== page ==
Spain's changing business rules07.02.2013
The Spanish government recently presented an ambitious proposal to change the fragmentation of the Spanish internal market by altering the current construction of both national and regional business rules and regulations. The objective of the proposal is to stimulate the country’s economy, the business climate and Spain’s bad reputation as a business destination.
The draft legislation – known as the law to guarantee the unity of the market – addresses a significant issue faced by companies operating in the Spanish market: the patchwork of rules and regulations created by the country’s 17 autonomous regions. Senior officials emphasize that the law is created as an apolitical solution to help businesses everywhere in Spain. However, it comes at a time of high tension between the national and regional governments, especially Catalonia, and may result in yet another power struggle.
According to the Spanish constitution, all goods and services should able and allowed to circulate freely within Spain. However, experts indicated that the allocation of legislative powers to the various regions has led to distortions in certain sectors of the economy. Different regions impose different rules on companies and their products, thereby creating a strong disincentive for businesses to expand outside their home market. Road haulers, for example, have to deal with differing regulations regarding transport safety. Many smaller construction companies, meanwhile, are simply banned from competing in public tenders in areas outside their operating region, since they have to prove their physical presence in the region where the tender is issued.
Under the proposed framework, any company that meets the rules and regulations in one region would automatically have the right to provide goods and services in another region. This approach – based on the principle of mutual recognition – reflects the line followed by the EU when it created one unified European market two decades ago. “This is not a centralizing law. The state does not take away any competencies. It simply means that as a regional government you have to respect what other regional governments have done,” said one senior Spanish official. In addition, the official expressed hope that the draft legislation would not be caught up in the political fight between Madrid and Catalonia, claiming there was no reason for any other region to reject the reform.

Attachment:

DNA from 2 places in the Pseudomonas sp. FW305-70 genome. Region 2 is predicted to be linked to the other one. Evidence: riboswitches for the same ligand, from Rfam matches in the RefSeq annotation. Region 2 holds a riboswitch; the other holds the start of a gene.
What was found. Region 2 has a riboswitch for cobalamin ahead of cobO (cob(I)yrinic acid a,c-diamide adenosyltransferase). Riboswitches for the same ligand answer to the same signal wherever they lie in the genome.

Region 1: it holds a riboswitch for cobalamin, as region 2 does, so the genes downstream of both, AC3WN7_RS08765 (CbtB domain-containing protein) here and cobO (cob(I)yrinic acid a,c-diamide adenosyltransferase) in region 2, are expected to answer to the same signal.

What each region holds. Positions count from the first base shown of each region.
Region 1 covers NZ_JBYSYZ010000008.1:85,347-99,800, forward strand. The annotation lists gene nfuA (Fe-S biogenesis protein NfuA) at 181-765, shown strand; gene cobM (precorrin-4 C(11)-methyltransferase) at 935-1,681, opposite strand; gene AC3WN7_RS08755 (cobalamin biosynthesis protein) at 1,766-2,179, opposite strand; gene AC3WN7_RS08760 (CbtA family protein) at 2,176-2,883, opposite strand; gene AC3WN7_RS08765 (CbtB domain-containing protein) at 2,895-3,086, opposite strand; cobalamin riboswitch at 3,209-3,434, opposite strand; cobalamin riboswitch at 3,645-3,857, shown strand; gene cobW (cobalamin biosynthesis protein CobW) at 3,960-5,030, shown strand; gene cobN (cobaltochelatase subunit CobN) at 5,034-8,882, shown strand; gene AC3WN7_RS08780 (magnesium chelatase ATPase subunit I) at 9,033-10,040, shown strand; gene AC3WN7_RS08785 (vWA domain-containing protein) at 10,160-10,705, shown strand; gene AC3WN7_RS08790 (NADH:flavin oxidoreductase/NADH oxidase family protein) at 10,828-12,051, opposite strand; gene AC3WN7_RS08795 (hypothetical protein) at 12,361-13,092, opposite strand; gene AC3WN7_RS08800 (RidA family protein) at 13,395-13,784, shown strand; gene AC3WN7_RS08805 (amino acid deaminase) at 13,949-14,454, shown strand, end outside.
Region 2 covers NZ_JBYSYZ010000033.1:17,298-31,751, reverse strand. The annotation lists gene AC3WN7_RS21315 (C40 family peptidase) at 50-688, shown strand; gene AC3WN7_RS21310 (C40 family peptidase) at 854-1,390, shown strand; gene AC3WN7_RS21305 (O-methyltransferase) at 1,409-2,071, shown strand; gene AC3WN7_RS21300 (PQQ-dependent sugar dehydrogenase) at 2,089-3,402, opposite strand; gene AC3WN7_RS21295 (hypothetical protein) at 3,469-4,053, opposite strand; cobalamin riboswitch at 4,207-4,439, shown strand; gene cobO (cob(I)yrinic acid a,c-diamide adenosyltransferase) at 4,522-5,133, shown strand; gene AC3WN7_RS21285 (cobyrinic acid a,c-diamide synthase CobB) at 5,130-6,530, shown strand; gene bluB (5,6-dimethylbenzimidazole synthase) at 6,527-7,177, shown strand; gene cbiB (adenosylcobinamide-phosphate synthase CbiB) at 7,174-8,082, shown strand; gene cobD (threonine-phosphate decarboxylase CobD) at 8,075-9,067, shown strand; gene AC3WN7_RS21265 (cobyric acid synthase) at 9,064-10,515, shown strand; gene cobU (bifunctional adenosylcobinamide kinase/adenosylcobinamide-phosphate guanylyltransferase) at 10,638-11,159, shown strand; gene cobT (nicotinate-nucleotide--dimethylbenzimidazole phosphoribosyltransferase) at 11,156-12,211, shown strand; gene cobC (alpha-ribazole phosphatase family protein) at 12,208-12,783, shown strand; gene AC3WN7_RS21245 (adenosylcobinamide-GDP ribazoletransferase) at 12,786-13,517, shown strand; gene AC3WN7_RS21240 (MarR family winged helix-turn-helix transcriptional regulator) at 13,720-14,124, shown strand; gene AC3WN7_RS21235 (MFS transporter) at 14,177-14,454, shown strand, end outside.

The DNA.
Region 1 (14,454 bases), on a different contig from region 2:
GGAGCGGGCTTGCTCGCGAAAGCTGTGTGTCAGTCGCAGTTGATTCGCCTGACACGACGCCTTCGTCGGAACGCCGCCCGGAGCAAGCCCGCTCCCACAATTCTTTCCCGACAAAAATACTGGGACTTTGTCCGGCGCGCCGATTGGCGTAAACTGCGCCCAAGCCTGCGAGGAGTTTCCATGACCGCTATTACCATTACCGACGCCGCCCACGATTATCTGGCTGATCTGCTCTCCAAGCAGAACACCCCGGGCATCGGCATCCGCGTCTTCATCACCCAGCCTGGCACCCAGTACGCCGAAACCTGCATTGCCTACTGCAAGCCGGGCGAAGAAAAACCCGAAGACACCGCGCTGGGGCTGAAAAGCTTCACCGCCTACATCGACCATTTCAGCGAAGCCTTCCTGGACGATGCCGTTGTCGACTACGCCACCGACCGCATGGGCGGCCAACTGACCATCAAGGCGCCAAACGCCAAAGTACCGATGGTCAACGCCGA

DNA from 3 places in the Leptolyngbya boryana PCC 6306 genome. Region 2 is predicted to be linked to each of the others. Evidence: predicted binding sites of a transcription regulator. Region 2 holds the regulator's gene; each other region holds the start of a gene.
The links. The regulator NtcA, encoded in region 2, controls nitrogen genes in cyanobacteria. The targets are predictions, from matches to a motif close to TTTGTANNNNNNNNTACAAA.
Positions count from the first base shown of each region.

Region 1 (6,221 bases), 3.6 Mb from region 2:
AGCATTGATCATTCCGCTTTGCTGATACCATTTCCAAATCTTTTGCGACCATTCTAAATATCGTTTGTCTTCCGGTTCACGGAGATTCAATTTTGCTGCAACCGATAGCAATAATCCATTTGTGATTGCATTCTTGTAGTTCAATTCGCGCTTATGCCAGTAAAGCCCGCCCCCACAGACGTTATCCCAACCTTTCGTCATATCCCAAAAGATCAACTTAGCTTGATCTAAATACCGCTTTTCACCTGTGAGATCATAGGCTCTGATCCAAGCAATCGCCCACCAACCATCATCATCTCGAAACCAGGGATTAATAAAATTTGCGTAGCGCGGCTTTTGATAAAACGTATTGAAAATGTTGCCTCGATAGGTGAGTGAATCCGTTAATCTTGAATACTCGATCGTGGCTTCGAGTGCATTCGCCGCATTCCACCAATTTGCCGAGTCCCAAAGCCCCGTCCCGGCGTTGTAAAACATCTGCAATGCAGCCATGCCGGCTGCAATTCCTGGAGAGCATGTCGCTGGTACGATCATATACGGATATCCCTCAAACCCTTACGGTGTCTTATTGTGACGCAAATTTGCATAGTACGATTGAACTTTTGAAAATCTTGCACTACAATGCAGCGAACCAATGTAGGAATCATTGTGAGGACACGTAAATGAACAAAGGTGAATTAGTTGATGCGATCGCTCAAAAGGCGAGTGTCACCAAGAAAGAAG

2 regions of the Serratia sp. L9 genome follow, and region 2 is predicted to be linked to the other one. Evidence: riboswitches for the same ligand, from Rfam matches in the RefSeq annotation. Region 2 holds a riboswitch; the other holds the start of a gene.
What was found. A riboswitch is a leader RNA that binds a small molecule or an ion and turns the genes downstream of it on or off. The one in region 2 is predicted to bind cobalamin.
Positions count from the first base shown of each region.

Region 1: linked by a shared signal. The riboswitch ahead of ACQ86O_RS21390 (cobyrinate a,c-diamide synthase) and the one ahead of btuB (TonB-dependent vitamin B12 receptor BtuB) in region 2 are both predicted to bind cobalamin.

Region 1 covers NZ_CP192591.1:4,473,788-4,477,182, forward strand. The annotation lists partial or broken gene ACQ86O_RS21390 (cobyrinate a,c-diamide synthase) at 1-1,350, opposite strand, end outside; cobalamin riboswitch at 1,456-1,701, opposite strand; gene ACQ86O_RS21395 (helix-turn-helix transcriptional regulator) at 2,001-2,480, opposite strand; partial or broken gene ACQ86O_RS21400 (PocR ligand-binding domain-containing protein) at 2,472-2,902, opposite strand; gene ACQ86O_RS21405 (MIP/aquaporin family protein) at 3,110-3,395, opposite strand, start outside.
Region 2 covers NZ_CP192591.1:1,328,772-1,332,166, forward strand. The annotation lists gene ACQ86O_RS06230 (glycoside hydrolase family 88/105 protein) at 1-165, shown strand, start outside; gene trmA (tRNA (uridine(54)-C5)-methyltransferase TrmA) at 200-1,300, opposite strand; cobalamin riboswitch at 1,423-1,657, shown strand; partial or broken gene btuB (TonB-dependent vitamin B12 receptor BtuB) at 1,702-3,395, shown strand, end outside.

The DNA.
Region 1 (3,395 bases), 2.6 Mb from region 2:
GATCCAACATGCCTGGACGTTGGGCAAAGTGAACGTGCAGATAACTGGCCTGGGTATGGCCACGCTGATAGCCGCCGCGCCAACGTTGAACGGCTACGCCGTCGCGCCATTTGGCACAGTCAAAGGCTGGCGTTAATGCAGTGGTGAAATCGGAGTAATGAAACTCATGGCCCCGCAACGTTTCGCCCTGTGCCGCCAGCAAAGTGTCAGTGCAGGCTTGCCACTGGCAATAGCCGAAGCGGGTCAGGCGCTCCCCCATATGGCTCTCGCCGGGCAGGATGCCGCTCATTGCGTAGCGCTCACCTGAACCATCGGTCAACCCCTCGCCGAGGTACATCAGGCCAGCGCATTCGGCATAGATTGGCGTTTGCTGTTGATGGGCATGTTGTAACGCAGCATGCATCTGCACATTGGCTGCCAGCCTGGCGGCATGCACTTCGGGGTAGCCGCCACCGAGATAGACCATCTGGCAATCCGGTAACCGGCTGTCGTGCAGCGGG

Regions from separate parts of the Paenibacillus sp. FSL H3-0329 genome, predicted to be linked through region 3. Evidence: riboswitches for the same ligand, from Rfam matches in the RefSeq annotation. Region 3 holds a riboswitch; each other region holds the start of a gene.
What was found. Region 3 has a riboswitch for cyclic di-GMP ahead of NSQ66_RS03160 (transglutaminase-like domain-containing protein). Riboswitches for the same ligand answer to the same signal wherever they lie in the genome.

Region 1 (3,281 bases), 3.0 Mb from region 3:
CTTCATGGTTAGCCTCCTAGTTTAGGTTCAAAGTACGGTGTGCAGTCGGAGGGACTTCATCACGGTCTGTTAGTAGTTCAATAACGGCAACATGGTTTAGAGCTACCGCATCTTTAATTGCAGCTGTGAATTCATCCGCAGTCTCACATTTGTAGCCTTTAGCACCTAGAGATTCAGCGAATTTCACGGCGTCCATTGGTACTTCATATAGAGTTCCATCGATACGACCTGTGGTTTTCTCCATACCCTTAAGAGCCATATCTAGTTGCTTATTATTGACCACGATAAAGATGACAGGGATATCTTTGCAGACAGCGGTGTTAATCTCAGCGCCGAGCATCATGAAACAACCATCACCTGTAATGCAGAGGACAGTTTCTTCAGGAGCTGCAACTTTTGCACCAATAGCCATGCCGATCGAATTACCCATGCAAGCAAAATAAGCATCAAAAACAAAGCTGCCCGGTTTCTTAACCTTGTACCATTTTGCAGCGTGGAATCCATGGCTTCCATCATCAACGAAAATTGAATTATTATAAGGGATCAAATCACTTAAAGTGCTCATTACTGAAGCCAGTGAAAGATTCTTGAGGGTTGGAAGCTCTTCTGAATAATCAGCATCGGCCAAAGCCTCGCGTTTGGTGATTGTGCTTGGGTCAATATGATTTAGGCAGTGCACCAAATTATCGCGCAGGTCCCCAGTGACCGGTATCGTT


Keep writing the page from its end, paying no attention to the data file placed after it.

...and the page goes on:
The creation of a single European market for goods and services is considered as one of the EU’s main achievements, which makes the unraveling of Spain’s internal market even more interesting. “It is certainly paradoxical that, while the EU has over the last 20 years moved towards a single market, in Spain our own internal market has increasingly been on the retreat,” the Spanish employers’ federation said in a special report last year.
The changes could be of significant importance: according to government estimates, eliminating the need to comply with different regional laws could increase Spain’s growth rate with about 0.15 percentage points over the next 10 years. These market law changes are part of a campaign by the center-right Spanish government to liberalize the economy and remove the administrative burden for businesses.
Among the laws that are being prepared is a proposal to reduce the administrative proof needed by start-up companies. This implies entrepreneurs would still have to comply with all rules and regulations, but would no longer have to wait for every single official permit before opening their business. Instead, it would the job of the local authorities to prove that an operating business was not in compliance with the law at the time of start-up.
One aim of legislative plan is to improve Spain’s poor ranking as a business country and an even poorer status as a location to start a business. Spain ranked 44th in a list of countries created by the World Bank regarding the ease of doing businesses, even below Peru and just ahead of Colombia. When it comes to launching a company, Spain dropped to 136th, below Brunei and just ahead of the Dominican Republic.